Review: The Da Vinci Code by Dan Brown

269831 Author: Dan Brown

Tittle: The Da Vinci Code

Series: Robert Langdon series, book 2

Genre: Thriller/Mystery

Pages: 490 pages, Paperback

Published: March 28th, 2006 by Anchor Books (1st published in 2003)

Source: Bought it

My ratings: ★★★★☆

The Da Vinci Code was actually the first book I read in the Robert Langdon series by Dan Brown and instantly fell in love with. I have noticed one thing that either people passionately love it or hate it. I thankfully, happen to be the former one.

The story starts as Harvard symbologist Robert Langdon is awakened by a phone call in the dead of the night while his stay in Paris. He gets the information that the elderly curator of the Louvre has been murdered inside the museum, his body covered in baffling symbols. As Langdon and gifted French cryptologist Sophie Neveu sort through the bizarre riddles, they are stunned to discover a trail of clues hidden in the works of Leonardo da Vinci, clues that are visible for all to see and yet ingeniously disguised by the painter. Even more startling is the late curator was involved in the Priory of Sion—a secret society whose members included Sir Isaac Newton, Victor Hugo, and Da Vinci and he guarded a breathtaking historical secret. Unless Langdon and Neveu can decipher the labyrinthine puzzle while avoiding the faceless adversary who shadows their every move, the explosive, ancient truth will be lost forever.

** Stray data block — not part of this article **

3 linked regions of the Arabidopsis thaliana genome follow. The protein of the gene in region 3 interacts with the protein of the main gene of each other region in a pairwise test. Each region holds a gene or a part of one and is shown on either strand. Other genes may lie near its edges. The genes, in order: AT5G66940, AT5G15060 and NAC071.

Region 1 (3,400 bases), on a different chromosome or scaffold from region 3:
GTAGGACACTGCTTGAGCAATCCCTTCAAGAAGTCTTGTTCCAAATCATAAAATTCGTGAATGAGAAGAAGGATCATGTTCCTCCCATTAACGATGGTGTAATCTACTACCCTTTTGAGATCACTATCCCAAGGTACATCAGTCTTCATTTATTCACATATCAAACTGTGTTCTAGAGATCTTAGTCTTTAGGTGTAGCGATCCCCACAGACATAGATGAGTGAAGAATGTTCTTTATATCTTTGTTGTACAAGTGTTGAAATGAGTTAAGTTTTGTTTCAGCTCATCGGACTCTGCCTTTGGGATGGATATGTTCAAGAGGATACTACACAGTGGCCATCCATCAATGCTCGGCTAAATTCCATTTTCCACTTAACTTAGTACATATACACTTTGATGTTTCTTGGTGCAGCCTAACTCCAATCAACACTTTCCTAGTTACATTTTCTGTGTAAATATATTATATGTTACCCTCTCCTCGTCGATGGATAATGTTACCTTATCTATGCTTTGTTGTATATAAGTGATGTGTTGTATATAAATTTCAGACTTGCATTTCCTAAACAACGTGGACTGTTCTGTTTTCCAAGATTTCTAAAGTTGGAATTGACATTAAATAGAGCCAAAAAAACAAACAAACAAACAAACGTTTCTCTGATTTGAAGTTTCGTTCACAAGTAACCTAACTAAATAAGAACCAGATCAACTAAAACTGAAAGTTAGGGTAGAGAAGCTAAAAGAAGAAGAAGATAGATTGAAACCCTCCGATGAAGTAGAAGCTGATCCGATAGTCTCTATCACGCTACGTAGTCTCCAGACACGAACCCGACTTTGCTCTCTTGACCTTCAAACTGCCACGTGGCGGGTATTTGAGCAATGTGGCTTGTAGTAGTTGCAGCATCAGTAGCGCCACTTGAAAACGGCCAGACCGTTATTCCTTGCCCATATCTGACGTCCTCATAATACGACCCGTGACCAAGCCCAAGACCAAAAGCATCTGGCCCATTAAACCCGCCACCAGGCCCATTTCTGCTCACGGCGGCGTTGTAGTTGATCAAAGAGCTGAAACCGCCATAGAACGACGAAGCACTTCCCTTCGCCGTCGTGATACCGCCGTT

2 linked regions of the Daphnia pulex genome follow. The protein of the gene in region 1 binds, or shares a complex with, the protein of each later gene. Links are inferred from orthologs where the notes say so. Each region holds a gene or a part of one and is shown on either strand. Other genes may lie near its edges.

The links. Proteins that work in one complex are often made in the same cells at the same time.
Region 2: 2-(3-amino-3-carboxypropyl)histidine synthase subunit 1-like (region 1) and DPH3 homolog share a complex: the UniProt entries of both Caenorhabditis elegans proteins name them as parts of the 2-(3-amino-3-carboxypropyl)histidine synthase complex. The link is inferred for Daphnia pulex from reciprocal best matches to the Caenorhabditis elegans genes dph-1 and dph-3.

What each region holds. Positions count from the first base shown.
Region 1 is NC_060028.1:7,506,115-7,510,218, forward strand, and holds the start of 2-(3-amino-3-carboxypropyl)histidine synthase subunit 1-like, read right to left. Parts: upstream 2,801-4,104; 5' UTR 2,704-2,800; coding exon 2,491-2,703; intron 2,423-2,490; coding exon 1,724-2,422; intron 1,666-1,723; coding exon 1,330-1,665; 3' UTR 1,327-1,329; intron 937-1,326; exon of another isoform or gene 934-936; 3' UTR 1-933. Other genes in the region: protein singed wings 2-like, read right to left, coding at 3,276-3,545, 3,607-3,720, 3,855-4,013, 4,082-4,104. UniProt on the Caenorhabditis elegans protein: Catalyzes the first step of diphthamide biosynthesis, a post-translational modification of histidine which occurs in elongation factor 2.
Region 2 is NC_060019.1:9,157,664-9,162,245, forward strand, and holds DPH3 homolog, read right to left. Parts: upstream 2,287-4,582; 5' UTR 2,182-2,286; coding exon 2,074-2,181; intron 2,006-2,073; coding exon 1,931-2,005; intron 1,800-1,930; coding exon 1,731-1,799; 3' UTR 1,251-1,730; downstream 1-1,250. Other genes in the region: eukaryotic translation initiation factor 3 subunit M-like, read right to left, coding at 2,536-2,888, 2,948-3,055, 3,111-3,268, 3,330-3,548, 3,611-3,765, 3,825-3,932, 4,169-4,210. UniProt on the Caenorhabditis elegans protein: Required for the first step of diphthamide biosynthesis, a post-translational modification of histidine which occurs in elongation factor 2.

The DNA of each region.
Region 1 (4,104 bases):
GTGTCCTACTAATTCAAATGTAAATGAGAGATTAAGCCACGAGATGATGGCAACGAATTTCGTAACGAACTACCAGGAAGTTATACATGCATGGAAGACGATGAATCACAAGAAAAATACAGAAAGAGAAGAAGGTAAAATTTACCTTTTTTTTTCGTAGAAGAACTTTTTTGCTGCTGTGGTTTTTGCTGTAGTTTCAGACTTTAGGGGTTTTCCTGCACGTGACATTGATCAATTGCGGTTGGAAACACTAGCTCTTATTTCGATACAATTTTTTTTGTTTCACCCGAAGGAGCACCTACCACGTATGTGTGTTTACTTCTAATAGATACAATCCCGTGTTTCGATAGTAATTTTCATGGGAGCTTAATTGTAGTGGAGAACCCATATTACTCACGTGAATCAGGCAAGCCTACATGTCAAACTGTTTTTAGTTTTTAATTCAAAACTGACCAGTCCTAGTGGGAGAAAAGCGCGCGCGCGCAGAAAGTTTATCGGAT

“Life is filled with secrets. You can’t learn them at once.”

Goodness me, this book raised so many questions about Jesus, Mary and about Christianity. It directly challenges the authority of the Vatican intermixing real facts with clever fiction. I really loved the conspiracy theory, so for me the whole basis of the book was very intriguing.

I do love the fact that he doesn’t force his opinions on the readers and gives them a free choice on the matter. And the fact that he uses real places and events added more to the story. One thing you do have to keep in mind while reading this story is that it is a work of fiction.

The narrative is highly intriguing and interesting, thought provoking and unforgettable. I loved the precise amount of details he used which had been throughly planned. The plot is fast paced, it was nearly impossible for me to keep the book down for a moment and it kept me guessing the entire time. The Da Vinci Code is an incredible thrill ride that I enjoyed immensely.

Recommend it?



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